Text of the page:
Wales gets its first dedicated electric car charging hub as M4 services near Swansea adds devices that can add 100 miles of range in 10 minutes
- Gridserve has added an Electric Highway hub in Wales – a first for the country
- It is at the M4 services near Swansea, located at junction 47
- Wales has one of the lowest numbers of chargepoints per population in the UK
- While London has 102 per 100k people, Wales has just 33 per 100k residents
Wales’ first high-powered electric vehicle (EV) charging hub has been officially opened at Moto services on the M4 near Swansea in a major step to boosting the country’s charging infrastructure ahead of 2030.
The hub of six high-power chargers are part of the Gridserve Electric Highway – a network of publicly accessible rapid charging points at motorway service stations and dedicated EV forecourts across the UK.
The charging points are powered entirely by the company’s solar farm, accept contactless payments and have the ability to deliver 100-miles of range in less than 10 minutes.
Wales’ first high-powered electric vehicle charging hub has been officially opened at Moto services on the M4 near Swansea
Located at junction 47 on the M4, the hub is is part of the Welsh Government’s infrastructure strategy, which includes a commitment to install 4,000 rapid chargers across the country over the next decade – of which just 3 per cent are already installed.
Lack of public charging infrastructure has become a significant barrier to EV adoption and has historically led to regional disparities in EV registrations.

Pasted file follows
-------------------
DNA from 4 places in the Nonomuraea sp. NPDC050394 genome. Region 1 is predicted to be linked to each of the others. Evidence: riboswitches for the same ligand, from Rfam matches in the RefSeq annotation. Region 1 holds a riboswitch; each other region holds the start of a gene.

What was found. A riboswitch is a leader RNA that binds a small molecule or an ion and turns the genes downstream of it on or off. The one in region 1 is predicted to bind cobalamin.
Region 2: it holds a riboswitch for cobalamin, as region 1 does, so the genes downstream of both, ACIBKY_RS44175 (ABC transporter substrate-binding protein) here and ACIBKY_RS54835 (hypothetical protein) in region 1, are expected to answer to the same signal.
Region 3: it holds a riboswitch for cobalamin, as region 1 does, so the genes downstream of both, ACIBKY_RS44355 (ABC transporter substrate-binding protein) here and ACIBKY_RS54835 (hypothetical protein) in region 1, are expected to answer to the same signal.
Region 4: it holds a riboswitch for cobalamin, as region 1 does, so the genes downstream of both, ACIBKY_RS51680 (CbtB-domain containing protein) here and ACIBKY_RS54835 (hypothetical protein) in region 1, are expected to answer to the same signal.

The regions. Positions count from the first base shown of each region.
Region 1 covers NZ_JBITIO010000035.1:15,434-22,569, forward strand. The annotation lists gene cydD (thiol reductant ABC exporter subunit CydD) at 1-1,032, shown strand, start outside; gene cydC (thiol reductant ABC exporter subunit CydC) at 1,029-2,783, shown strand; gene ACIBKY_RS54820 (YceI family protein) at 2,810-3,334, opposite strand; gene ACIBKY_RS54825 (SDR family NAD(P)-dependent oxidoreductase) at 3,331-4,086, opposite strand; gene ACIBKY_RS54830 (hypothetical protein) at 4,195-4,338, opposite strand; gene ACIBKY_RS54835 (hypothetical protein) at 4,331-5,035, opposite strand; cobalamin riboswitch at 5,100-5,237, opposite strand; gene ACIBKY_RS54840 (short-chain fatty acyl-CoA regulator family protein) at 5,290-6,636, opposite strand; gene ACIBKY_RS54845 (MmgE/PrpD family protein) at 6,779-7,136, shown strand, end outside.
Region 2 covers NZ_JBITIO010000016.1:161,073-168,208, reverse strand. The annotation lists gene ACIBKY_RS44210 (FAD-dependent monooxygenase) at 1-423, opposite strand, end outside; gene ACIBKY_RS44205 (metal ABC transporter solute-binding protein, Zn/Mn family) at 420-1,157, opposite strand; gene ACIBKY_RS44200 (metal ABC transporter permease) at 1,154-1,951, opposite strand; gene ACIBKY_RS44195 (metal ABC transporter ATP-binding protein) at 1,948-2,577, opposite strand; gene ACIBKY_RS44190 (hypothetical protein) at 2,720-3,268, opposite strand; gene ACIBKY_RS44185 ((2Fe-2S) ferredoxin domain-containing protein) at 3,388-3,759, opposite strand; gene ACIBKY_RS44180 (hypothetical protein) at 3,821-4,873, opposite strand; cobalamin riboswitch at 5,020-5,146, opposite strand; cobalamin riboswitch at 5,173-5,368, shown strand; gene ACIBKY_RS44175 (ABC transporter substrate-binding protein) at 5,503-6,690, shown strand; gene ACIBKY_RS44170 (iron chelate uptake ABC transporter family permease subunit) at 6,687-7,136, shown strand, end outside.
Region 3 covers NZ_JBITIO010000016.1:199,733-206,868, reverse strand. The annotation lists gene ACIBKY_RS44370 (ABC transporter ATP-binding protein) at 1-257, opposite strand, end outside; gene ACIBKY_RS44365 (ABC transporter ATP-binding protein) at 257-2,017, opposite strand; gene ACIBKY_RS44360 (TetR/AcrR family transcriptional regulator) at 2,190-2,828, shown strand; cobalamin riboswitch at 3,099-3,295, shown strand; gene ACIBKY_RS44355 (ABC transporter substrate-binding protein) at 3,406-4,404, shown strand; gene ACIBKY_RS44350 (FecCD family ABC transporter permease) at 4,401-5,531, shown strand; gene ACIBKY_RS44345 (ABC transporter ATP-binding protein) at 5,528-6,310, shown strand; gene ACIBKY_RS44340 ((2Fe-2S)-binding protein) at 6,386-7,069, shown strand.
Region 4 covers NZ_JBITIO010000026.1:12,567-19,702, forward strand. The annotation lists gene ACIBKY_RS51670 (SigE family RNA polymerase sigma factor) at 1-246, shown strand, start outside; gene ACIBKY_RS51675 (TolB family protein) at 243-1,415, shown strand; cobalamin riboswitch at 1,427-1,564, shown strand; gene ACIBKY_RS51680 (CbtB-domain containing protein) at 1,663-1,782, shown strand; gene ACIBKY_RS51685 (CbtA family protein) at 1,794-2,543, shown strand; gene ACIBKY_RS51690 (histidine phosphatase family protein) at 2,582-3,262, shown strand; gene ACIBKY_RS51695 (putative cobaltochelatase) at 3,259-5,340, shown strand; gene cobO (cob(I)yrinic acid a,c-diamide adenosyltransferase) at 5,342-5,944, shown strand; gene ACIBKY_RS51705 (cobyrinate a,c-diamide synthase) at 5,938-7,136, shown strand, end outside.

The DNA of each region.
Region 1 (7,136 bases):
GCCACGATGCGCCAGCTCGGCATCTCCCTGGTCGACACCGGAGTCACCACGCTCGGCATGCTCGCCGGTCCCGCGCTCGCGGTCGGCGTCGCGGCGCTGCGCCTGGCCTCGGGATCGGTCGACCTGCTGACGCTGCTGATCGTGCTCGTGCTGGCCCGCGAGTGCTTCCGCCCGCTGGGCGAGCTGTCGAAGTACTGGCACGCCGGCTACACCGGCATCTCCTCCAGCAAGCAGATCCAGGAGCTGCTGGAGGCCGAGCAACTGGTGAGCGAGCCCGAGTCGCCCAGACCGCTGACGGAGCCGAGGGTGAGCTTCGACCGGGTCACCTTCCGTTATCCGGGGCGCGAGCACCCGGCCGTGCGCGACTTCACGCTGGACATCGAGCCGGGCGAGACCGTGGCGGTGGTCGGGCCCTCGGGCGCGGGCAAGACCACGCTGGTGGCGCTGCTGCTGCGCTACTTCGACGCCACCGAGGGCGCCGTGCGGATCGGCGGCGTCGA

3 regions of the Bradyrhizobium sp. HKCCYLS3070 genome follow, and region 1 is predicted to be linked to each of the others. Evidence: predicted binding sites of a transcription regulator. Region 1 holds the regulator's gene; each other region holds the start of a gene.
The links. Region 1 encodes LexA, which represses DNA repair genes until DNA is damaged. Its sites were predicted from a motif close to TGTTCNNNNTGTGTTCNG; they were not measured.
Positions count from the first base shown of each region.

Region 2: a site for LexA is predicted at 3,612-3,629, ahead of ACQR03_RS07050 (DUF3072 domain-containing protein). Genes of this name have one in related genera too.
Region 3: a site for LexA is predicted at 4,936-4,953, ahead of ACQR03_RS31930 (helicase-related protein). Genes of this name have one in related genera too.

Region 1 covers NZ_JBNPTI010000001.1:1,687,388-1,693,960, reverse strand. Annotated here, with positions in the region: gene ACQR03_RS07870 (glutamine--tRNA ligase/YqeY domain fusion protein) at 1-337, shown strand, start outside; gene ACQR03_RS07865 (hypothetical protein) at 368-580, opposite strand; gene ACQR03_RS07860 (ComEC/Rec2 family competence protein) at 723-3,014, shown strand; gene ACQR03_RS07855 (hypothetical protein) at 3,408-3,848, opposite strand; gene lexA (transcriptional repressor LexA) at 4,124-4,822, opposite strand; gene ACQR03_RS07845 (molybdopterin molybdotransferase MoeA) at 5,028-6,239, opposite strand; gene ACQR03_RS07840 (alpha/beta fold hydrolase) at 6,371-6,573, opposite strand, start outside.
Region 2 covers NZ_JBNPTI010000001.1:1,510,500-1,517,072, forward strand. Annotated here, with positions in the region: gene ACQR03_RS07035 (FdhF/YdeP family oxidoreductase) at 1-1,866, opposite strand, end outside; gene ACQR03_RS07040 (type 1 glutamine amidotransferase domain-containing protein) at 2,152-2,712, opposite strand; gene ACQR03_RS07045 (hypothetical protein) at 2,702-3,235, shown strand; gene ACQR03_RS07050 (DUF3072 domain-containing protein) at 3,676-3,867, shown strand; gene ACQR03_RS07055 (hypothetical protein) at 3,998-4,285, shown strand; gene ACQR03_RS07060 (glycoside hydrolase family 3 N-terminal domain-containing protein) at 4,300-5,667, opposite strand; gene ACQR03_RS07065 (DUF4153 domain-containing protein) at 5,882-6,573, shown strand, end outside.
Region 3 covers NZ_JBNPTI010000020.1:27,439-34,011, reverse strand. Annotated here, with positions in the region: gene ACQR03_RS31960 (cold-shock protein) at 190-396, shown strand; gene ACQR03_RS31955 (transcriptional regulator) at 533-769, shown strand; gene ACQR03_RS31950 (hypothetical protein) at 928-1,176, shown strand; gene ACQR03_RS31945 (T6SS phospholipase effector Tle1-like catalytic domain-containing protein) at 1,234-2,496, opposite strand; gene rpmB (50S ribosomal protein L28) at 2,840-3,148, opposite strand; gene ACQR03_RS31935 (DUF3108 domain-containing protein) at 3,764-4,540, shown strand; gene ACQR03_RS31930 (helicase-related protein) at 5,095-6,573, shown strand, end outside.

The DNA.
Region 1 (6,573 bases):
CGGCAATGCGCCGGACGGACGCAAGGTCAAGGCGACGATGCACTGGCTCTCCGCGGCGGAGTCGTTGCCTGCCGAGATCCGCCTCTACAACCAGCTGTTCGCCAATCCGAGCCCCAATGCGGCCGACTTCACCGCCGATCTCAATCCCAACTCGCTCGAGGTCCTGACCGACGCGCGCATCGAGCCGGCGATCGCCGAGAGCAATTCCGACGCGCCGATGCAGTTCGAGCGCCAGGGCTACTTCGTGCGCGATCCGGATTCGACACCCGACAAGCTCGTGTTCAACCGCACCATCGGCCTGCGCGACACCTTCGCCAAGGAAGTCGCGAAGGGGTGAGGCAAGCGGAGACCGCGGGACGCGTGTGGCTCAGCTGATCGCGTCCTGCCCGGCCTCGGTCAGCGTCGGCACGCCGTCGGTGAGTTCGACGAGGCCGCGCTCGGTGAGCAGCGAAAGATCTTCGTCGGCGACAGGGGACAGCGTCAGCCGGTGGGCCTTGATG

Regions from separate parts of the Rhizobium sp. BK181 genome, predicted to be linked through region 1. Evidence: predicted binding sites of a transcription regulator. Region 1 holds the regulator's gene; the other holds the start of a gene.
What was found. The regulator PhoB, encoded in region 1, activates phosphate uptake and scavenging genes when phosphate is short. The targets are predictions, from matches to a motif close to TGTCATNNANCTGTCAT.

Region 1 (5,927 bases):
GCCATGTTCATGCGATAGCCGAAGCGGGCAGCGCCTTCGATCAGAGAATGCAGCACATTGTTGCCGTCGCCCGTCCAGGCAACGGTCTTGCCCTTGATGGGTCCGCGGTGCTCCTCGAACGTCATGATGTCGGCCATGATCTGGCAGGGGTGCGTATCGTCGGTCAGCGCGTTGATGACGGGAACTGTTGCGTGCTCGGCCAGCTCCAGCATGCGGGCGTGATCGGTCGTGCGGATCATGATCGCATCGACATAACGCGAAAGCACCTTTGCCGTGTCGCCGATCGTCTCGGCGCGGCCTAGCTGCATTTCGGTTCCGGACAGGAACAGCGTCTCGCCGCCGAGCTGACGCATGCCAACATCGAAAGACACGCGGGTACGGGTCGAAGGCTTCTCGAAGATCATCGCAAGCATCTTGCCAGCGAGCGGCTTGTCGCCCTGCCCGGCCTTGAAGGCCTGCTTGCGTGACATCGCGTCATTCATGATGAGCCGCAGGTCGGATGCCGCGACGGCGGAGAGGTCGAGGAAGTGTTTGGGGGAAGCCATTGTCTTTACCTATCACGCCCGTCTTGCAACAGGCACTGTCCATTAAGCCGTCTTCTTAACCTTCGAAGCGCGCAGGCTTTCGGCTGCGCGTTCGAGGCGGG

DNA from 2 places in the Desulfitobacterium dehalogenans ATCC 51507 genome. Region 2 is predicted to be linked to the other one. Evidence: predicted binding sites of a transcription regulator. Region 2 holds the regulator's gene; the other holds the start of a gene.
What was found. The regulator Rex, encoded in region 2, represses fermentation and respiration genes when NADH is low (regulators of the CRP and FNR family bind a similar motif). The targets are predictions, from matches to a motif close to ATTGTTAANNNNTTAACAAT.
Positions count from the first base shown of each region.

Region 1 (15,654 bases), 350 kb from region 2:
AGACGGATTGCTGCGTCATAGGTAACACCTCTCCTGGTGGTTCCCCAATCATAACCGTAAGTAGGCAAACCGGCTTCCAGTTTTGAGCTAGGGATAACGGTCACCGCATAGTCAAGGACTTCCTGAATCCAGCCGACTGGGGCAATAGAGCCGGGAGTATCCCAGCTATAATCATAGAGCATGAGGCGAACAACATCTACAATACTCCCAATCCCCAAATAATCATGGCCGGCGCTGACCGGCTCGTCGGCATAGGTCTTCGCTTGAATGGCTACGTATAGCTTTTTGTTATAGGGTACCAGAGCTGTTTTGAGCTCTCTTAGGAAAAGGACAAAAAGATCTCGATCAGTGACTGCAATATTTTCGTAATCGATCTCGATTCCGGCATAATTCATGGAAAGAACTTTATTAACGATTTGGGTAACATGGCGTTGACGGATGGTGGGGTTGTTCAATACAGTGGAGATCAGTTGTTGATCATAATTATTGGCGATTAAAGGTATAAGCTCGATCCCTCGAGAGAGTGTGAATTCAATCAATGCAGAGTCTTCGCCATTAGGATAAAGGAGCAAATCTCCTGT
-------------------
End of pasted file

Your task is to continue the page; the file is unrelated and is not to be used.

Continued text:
It is why the motor industry yesterday called for an independent charging network regulator to be put in place to ensure the UK has enough devices and spread evenly across the country.
Currently, Wales has one of the lowest numbers of EV charge points per head of population in the UK, with 33 per 100,000 people. That compares to London, which has 102 per 100,000.
Southwest Wales – where the new Gridserve site is located – has just half the average proportion of EVs when compared to the rest of the UK, which is believed to be the result of a lack of public charging provisions.
Department for Transport data for last year shows that London has 102 public charging devices per 100,000 residents, while Wales has just 33 per 100,000 people
Southwest Wales – where the Gridserve site is located – has half the average proportion of EVs when compared to the rest of the UK, which has been linked to a lack of charging provisions
The charging operator says it is actively looking at further sites in Wales for the development of future hubs and potentially an Electric Forecourt, like the Braintree site opened in 2020.
Toddington Harper, chief executive of Gridserve, said: ‘This is a landmark project for Gridserve and Moto and the first high-power charging facility of its kind for Wales. We’re really excited to be demonstrating that all parts of the UK should be able to embrace the EV revolution.
‘We cannot let a lack of infrastructure prevent drivers from realising the myriad of benefits that come with driving an electric vehicle.
‘This project will help deliver the confidence for more people to make the switch to EVs, as well as support the growing number of people who already have.’
While there are currently just six charging devices, there are provisions for another six to be added once there is enough demand for it.
Mike Hedges, Member of the Senedd for Swansea East said: ‘By 2025, Swansea is predicted to have one of the highest demands for EV charging in Wales as the uptake of electric vehicles continues to accelerate.
‘Ensuring that we have the infrastructure in place now is fundamental to enabling more drivers to make this transition sooner.’
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